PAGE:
During World War I, a global food crisis emerged as farmers were recruited into military service, and farmlands became battlefields. The burden of feeding millions of starving people fell to everyday Americans. In 1917, families left behind were encouraged, under the National War Garden Commission, to contribute to the war effort by planting, fertilizing, harvesting, and storing their own fruits and vegetables, so that commercially grown food could be exported to support the troops. Company grounds, parks, backyards, and vacant lots became prime agricultural land. Amateur gardeners, provided only with instructional pamphlets on how, when and where to sow, became farmers overnight. Young school children were enlisted as ‘soldiers of the soil.’
Shortly after the United States was drawn into the Second World War, these plots, known as Victory Gardens, began to re-emerge. In 1942, roughly 15 million families planted Victory Gardens; by 1944, an estimated 20 million Victory Gardens produced roughly 8 million tons of food — which was the equivalent of more than 40% of all the fresh fruits and vegetables consumed in the United States.
Think about that for a minute. It’s kind of mind-boggling to imagine that almost half our fresh fruit and veg supply was being grown on our front lawns. It’s no secret the 2016 election has amplified this country’s faults. But one thing I’m sure of, is black or white, Republican or Democrat, male or female, Americans have an incredible ability to unite and support one another.
If there’s one thing the Victory Garden era shows us, it’s that we’re best at fixing big problems when we work together, and we can’t work together if we are unable to be courageous, compassionate, and deeply connected.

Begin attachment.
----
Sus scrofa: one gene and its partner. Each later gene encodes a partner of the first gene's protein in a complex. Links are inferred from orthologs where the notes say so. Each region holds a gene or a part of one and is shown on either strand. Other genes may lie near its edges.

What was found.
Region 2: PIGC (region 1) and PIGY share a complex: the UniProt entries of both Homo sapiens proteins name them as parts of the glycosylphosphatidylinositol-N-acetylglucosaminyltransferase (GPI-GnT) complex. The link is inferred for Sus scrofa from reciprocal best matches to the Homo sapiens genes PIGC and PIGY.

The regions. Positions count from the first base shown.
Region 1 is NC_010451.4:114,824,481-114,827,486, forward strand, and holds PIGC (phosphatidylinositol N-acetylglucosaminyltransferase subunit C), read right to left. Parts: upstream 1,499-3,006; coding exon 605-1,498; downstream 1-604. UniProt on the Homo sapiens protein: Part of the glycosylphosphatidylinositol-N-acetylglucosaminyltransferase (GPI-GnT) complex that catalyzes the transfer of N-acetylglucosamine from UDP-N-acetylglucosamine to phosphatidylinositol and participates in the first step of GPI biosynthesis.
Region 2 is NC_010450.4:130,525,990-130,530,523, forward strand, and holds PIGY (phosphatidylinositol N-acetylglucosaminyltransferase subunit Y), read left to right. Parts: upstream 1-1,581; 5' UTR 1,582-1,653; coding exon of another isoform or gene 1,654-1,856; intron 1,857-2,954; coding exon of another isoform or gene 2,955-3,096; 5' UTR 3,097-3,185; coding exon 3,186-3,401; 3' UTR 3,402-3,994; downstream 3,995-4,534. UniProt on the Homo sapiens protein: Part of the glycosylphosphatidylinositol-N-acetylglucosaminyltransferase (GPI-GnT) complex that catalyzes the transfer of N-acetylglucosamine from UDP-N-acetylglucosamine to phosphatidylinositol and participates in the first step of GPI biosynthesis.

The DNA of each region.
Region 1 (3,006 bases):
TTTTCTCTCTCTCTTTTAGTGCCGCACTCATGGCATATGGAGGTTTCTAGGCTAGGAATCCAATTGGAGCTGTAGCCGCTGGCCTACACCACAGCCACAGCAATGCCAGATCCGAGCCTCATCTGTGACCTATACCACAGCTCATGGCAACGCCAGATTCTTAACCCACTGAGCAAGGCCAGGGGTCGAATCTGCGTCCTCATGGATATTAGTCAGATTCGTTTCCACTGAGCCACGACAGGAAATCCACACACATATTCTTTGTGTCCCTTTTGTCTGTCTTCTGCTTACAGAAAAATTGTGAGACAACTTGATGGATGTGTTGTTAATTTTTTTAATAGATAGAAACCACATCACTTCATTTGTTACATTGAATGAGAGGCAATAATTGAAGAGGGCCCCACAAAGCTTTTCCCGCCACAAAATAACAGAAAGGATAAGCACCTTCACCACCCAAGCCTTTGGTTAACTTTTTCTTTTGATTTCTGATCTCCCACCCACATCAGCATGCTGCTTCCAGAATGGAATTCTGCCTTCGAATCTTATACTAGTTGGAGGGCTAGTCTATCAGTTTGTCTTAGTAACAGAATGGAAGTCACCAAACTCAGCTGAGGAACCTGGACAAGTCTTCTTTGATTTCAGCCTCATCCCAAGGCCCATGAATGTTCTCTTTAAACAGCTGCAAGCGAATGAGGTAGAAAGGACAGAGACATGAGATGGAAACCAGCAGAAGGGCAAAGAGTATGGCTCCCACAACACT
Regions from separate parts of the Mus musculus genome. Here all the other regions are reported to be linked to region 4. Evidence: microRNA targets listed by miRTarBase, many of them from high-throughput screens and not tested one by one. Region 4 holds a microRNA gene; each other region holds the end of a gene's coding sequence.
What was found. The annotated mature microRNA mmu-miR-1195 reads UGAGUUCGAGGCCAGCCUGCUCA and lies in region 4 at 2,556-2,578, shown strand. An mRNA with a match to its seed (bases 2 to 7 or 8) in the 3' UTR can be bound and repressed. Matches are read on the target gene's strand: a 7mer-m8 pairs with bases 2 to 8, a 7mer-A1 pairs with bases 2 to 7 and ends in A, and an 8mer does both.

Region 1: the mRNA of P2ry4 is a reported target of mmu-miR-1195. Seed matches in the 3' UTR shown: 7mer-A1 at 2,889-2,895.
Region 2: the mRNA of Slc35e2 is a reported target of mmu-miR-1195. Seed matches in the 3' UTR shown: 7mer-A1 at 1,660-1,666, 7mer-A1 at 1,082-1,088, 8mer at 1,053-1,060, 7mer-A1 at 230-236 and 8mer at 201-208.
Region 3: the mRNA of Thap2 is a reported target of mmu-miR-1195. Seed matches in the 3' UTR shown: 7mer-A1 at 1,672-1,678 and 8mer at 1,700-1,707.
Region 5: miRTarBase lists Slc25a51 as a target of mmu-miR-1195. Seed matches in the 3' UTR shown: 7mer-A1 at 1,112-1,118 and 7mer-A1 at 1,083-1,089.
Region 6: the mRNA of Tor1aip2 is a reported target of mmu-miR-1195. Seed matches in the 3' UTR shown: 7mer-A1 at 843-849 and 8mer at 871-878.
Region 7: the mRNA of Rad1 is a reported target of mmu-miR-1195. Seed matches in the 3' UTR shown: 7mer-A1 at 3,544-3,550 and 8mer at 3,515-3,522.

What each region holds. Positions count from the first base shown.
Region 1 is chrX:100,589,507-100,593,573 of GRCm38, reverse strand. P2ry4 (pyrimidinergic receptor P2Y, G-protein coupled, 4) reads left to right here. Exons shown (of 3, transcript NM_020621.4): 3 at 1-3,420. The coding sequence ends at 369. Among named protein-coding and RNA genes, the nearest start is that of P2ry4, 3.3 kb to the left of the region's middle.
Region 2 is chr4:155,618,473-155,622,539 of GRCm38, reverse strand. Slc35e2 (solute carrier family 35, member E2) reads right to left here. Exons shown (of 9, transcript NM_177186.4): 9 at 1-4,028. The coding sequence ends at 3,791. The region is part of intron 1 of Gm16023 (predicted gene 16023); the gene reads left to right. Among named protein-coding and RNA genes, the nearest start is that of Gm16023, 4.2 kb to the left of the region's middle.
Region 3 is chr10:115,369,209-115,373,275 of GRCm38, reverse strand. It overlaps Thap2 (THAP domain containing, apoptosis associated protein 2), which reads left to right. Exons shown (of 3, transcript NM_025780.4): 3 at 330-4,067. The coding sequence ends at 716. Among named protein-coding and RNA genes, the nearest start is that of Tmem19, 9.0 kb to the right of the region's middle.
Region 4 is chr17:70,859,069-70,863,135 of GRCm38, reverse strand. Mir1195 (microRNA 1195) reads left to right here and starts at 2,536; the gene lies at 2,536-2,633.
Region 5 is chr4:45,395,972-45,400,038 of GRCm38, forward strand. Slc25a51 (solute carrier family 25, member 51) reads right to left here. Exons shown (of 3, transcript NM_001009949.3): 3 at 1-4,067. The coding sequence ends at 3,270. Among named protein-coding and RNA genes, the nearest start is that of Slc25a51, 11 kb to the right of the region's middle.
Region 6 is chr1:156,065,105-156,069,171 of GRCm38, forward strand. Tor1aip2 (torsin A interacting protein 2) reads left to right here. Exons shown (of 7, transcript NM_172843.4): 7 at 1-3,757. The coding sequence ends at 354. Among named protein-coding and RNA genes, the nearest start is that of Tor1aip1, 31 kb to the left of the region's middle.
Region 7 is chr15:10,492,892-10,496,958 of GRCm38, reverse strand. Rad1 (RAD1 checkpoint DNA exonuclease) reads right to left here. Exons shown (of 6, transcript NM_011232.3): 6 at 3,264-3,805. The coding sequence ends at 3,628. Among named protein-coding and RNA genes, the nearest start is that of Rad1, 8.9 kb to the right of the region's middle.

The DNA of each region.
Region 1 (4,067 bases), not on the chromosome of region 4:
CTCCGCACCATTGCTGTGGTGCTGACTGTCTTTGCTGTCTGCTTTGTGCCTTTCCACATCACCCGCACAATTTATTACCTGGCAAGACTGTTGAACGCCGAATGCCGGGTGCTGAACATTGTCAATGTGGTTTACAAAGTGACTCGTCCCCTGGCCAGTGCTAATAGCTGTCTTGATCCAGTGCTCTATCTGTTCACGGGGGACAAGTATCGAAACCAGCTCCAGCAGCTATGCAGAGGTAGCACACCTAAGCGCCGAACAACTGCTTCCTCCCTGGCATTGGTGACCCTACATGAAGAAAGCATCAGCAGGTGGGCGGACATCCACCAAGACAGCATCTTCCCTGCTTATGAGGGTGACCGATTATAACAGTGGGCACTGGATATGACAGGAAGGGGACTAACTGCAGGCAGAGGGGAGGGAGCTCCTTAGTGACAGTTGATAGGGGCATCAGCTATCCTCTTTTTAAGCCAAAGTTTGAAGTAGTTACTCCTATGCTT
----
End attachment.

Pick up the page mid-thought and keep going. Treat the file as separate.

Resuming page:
Our food crisis needs us now, as much as it ever has. We all eat with the same two hands. We all deserve access to healthy, nutritious, and affordable meals. This is not a bipartisan issue — it’s a basic human right. When you think about it, we’re facing a similar task to those 1917 “soldiers of the soil.” Yet our challenge has evolved, because the solution is no longer simply output — it’s about growing food in a way that betters human, and environmental health.
If there’s one thing the Victory Garden era shows us, it’s that we’re best at fixing big problems when we work together, and we can’t work together if we are unable to be courageous, compassionate, and deeply connected. In other words: to be truly vulnerable. I truly think that the solution to these overwhelming problem lies within changing the very nature of how we do business.
1. Make connections, and don’t go it alone